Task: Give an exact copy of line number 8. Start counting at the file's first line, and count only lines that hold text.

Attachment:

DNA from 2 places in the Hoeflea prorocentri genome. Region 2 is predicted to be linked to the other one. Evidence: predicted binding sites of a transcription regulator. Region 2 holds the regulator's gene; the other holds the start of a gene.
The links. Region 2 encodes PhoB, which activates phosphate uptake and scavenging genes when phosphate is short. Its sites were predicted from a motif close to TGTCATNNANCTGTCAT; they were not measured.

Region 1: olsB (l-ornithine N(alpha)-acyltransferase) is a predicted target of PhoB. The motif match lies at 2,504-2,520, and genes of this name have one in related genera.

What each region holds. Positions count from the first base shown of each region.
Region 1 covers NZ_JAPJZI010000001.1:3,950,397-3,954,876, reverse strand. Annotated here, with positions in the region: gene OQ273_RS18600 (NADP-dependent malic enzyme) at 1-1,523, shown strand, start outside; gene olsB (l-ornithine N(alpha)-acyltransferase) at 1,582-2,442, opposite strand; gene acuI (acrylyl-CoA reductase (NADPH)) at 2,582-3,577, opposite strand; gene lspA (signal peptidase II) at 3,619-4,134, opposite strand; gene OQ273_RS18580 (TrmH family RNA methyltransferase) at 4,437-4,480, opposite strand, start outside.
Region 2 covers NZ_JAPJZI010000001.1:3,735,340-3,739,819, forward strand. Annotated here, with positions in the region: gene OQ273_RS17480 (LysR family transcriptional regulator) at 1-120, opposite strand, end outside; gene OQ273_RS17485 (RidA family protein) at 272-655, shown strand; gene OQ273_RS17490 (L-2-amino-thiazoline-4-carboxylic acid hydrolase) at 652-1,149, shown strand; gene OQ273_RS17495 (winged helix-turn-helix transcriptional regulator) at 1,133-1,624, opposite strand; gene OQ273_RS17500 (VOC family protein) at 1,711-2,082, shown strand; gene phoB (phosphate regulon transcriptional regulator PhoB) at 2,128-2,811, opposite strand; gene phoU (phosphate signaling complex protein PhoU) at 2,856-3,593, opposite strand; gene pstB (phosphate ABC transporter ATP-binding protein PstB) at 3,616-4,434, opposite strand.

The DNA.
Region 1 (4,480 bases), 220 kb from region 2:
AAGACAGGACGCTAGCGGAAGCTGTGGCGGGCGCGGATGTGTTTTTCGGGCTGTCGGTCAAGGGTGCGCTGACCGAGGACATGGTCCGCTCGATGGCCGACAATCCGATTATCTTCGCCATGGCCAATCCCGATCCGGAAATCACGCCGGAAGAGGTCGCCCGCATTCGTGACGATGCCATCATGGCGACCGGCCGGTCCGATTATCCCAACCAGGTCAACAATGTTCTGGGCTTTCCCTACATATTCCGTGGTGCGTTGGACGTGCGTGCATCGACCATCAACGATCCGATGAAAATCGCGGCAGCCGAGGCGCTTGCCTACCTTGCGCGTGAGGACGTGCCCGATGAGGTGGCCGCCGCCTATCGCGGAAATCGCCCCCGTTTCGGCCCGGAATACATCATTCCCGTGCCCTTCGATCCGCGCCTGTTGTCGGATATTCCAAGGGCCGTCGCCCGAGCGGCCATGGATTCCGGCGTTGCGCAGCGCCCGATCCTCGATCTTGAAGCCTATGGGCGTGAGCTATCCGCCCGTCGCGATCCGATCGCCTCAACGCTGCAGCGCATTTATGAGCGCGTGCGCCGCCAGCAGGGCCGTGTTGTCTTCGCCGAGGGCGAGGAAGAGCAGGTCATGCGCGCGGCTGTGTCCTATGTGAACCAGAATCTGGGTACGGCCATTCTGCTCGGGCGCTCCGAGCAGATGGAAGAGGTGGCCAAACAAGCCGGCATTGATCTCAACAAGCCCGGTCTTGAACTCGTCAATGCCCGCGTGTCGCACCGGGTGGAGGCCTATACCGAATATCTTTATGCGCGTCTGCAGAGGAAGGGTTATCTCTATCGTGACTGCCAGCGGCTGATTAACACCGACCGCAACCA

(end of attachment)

Region 1 (4,480 bases), 220 kb from region 2: